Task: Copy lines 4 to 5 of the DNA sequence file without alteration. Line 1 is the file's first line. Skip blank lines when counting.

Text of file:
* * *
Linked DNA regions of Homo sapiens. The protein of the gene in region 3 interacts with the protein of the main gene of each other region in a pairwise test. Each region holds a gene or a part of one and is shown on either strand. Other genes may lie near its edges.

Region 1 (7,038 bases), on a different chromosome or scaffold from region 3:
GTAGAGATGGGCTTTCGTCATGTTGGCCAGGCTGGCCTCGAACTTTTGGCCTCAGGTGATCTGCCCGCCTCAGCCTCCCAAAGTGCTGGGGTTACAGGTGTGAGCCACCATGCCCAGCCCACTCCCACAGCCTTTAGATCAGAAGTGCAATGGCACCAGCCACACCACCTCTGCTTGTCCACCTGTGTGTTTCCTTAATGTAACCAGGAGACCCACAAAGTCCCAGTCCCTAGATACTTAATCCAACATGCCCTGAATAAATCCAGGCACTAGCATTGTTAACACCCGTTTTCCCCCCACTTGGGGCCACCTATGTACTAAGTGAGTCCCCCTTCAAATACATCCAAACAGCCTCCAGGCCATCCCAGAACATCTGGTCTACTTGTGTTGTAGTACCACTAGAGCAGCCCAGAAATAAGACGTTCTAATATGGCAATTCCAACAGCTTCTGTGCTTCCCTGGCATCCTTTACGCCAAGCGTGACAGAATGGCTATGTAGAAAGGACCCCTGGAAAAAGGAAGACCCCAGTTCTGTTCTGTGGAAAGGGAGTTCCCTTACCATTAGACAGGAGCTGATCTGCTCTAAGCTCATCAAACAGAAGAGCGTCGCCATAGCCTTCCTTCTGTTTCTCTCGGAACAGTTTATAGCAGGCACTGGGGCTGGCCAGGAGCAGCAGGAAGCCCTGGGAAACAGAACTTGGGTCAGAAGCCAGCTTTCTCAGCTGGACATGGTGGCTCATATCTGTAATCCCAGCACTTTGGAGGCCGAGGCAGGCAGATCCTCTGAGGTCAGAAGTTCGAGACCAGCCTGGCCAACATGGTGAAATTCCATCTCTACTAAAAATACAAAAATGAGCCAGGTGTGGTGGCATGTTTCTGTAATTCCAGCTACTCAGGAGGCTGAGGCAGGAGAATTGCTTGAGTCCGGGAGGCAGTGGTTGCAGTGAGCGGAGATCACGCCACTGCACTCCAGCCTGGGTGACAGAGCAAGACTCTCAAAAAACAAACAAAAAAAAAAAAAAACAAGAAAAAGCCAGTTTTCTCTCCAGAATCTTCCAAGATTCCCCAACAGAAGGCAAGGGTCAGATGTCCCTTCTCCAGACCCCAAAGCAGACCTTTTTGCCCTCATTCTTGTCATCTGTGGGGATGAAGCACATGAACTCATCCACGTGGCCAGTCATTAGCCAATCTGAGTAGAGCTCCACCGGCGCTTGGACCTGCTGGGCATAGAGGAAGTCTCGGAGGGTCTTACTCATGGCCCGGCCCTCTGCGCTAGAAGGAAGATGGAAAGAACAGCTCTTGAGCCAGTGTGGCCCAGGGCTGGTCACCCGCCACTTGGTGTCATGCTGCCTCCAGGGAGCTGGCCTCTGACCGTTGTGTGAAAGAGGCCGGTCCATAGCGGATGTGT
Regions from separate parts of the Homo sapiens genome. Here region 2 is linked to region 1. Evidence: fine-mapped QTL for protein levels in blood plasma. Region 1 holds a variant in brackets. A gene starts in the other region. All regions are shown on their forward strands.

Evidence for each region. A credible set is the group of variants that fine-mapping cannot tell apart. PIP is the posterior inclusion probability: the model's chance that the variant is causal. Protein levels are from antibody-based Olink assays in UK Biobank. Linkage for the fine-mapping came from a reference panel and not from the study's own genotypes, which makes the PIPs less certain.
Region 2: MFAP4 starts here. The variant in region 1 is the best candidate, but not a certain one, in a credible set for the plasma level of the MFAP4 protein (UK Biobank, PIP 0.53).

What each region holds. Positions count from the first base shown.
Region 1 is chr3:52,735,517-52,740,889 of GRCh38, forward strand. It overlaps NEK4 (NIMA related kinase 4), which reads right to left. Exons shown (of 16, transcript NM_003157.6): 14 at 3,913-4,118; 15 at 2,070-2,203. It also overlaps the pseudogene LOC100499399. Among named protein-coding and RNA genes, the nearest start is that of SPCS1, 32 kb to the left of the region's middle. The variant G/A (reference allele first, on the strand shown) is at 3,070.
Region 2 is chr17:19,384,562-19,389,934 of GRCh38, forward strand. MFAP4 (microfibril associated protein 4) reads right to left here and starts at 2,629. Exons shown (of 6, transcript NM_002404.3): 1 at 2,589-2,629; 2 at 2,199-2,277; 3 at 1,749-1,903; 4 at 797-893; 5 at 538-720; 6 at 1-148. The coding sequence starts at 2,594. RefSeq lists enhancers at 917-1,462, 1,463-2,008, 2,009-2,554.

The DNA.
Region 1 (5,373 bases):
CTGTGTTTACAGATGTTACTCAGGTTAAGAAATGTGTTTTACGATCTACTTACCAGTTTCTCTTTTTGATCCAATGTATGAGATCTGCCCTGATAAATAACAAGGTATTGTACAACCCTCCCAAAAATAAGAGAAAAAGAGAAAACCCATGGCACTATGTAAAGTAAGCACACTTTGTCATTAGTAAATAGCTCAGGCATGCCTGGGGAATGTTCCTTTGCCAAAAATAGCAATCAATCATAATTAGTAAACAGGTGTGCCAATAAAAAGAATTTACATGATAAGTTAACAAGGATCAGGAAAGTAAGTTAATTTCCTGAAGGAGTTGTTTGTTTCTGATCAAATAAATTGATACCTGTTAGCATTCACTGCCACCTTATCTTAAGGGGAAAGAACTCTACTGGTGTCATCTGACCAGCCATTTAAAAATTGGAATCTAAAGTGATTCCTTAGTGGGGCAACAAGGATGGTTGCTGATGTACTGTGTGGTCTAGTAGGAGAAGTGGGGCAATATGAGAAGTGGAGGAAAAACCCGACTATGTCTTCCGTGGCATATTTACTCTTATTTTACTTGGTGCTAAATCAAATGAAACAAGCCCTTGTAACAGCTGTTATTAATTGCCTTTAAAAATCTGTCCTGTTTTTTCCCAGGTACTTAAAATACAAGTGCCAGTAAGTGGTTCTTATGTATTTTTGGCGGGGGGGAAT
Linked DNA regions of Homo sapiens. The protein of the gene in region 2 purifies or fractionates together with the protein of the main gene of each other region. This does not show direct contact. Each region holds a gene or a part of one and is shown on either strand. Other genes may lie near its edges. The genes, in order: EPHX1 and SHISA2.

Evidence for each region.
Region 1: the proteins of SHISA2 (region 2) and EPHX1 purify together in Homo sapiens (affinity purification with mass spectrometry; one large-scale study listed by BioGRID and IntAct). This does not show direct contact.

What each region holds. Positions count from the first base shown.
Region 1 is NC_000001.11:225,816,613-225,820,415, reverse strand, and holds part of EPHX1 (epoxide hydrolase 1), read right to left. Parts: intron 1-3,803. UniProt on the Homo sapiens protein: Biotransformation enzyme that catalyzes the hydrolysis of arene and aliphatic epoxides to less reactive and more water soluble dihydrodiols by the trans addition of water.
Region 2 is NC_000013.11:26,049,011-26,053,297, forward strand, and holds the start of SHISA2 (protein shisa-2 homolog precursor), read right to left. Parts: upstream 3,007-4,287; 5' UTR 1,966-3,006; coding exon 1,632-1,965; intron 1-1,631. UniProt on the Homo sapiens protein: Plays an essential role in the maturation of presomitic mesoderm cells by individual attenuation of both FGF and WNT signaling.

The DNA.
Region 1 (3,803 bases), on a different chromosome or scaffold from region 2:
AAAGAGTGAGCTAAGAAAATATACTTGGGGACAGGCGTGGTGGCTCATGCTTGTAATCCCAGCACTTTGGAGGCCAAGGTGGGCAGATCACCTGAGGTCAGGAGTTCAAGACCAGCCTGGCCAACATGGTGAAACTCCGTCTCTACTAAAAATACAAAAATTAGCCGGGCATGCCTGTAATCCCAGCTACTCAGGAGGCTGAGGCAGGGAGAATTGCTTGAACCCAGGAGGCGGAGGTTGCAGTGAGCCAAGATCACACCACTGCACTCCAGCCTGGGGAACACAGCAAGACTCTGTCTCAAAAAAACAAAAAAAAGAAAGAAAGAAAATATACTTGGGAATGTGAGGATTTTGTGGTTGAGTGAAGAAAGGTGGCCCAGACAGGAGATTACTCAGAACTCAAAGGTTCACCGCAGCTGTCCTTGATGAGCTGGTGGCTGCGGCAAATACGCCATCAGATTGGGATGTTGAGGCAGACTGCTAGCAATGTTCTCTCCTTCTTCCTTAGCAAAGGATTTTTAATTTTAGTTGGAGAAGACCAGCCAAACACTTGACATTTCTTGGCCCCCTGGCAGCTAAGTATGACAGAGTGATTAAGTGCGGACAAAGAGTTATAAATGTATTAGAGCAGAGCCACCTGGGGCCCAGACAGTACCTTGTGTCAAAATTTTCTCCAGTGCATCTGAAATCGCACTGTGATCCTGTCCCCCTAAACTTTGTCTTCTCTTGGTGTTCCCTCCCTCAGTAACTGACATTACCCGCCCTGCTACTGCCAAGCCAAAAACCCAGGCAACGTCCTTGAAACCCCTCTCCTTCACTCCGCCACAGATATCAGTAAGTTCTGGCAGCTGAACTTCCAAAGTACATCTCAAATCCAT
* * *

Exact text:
Regions from separate parts of the Homo sapiens genome. Here region 2 is linked to region 1. Evidence: fine-mapped QTL for protein levels in blood plasma. Region 1 holds a variant in brackets. A gene starts in the other region. All regions are shown on their forward strands.

Evidence for each region. A credible set is the group of variants that fine-mapping cannot tell apart. PIP is the posterior inclusion probability: the model's chance that the variant is causal. Protein levels are from antibody-based Olink assays in UK Biobank. Linkage for the fine-mapping came from a reference panel and not from the study's own genotypes, which makes the PIPs less certain.